REMSOL Remsol has worked closely with Cuadrilla since the start of 2012, making arrangements for the removal, transport and safe disposal of wastewater generated in the hydraulic fracturing process. The company has been operating for eleven years and works across many sectors including chemical and pharmaceutical manufacturing, heavy engineering and construction. Throughout its history, Remsol has prided itself on a rigorous approach to health, safety and environmental protection and can boast an impeccable track record. It believes its zero-harm ethic is a great fit with Cuadrilla’s own culture and hopes to help Cuadrilla build-on its recent RoSPA Gold award win as it continues to explore for shale gas safely and responsibly in Lancashire. “Like all businesses, we regularly identify near-misses, but we always act quickly to learn from them and prevent a more serious recurrence,” says Lee Petts, Managing Director. “We have an excellent record, having never been responsible for a single spillage incident or lost time accident.”

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Boulting Group Ltd:feature 2 16/08/2013 12:20 Page 124

ROSPA AWARDS: BOULTING GROUP

ENGINEERING

SOLUTIONS BOULTING GROUP IS A MULTI-DISCIPLINED ENGINEERING SOLUTIONS PROVIDER, OPERATING IN A DIVERSE RANGE OF INDUSTRY SECTORS IN THE UK AND OVERSEAS

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ROSPA AWARDS: BOULTING GROUP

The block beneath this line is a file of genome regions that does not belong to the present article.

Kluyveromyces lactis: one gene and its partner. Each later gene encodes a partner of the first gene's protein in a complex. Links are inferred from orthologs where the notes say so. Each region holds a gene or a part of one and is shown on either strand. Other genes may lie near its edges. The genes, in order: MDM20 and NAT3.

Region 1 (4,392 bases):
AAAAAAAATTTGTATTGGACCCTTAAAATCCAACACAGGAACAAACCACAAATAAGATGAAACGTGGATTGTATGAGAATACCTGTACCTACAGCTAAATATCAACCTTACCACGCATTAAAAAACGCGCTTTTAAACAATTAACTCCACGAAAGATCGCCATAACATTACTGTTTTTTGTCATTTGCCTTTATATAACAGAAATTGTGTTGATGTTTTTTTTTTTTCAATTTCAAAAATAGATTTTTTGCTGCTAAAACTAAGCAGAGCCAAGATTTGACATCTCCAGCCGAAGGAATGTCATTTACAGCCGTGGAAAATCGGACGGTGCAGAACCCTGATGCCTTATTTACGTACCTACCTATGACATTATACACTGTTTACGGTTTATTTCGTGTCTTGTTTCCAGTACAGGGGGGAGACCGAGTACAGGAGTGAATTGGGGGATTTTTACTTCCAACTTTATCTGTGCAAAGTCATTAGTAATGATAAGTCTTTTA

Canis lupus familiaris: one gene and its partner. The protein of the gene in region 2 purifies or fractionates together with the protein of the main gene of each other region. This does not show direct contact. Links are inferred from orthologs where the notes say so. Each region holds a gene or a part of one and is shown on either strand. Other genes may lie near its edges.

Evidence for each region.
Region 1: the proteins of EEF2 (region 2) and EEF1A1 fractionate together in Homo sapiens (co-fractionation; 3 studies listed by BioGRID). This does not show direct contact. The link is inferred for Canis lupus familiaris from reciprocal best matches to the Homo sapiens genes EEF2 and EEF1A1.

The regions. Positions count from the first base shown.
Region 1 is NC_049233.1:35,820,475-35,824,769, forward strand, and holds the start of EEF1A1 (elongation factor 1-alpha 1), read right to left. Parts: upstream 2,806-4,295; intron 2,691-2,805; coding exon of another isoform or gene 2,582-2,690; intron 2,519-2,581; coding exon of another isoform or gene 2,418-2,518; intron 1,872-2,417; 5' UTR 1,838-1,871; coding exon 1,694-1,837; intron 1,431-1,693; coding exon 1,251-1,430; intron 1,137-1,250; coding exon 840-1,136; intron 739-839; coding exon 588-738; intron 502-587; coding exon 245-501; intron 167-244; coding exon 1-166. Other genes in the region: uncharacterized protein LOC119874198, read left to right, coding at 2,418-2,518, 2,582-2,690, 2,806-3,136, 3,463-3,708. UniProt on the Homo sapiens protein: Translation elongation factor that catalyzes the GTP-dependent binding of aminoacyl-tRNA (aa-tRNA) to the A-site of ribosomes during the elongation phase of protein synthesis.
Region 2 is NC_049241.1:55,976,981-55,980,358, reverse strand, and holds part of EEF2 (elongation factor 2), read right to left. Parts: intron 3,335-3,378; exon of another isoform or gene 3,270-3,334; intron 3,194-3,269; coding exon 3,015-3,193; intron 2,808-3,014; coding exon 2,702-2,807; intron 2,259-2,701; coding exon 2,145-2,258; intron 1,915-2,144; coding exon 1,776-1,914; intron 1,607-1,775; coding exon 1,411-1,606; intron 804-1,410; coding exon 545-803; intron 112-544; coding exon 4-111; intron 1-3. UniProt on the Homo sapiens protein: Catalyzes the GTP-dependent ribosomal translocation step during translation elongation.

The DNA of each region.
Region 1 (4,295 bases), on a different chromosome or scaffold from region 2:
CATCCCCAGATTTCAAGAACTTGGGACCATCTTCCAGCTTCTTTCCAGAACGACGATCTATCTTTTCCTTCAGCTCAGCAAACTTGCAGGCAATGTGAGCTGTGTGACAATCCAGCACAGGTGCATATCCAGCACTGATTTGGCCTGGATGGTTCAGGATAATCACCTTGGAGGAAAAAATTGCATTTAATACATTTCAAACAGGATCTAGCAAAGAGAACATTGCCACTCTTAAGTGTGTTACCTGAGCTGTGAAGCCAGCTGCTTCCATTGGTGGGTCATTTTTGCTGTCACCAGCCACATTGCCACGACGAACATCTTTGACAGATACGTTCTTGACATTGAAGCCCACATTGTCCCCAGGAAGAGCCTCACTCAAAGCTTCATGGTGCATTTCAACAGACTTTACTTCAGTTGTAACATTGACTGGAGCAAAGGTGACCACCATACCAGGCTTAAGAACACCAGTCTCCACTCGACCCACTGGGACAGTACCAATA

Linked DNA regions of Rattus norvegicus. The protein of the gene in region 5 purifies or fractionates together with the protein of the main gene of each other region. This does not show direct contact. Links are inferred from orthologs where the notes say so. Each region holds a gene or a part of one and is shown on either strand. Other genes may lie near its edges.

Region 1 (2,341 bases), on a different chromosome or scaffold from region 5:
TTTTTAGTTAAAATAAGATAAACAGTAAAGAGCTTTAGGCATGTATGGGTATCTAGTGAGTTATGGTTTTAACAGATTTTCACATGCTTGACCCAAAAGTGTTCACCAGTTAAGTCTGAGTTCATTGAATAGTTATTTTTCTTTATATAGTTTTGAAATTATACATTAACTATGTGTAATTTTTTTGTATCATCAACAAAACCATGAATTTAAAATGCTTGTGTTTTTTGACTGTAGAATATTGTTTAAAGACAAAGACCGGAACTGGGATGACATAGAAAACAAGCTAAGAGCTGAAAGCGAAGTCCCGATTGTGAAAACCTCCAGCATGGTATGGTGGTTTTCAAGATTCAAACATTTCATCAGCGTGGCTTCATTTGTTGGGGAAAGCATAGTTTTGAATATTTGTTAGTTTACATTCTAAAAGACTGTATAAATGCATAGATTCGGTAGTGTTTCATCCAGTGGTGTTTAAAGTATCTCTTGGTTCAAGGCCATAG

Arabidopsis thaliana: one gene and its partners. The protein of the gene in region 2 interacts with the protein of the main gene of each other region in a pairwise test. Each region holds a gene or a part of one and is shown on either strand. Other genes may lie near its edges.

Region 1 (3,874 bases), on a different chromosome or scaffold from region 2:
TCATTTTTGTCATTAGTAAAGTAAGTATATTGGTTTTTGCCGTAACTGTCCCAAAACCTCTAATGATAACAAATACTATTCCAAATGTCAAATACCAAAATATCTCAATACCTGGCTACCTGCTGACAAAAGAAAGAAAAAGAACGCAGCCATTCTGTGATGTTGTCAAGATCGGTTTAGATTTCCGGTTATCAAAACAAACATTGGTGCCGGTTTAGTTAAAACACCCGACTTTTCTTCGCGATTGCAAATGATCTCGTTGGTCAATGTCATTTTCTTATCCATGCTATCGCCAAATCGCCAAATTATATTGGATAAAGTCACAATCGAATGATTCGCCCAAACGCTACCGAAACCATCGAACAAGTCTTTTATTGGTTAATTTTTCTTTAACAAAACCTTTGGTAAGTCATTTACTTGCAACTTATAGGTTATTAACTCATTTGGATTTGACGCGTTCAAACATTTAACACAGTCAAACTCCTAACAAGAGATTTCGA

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look at the RoSPA website reveals a long list of award winners in various categories. Few companies are on there as consistently as the Boulting Group, which has held the Order of Distinction since 2009 as a result of winning nineteen consecutive gold awards. It also achieved a Commendation in the Construction Engineering Industry sector in 2012. The Boulting Group started in 1918as a small electrical company, was taken over by East Midlands Electricity in 1994 and was the subject of a management buy-out later that year. It’s now a multi-national mechanical, electrical and instrumentation business that employs around 1,000 people and works for many blue chip companies such as AstraZeneca, Shell, British Energy and British Nuclear Fuels. It also, as Health and Safety Manager Ken Manley recounts, works with many main contractors: “We alliance with them rather than work standalone. We pass information on to them, back them up and help them where we can so we provide a multi-disciplined unit.” That type of collaborative approach has been a major factor in the Boulting Group’s long run of success in the RoSPA awards because, although it puts in place all necessary policies and procedures, it’s recognised that would count for little without the involvement of operatives. “They do site safety audits with us,” comments Ken. “There’s a targeted workplace housekeeping strategy, behavioural safety and internally trained IOSH standard supervisors. “We provide toolbox talks to let operatives know what’s going on and, if they have problems or dislike particular things, they tell us and we try to do something about it. There are regular stop audits by Directors, Site Managers, Site Engineers and Site Supervisors where they stop individual operatives,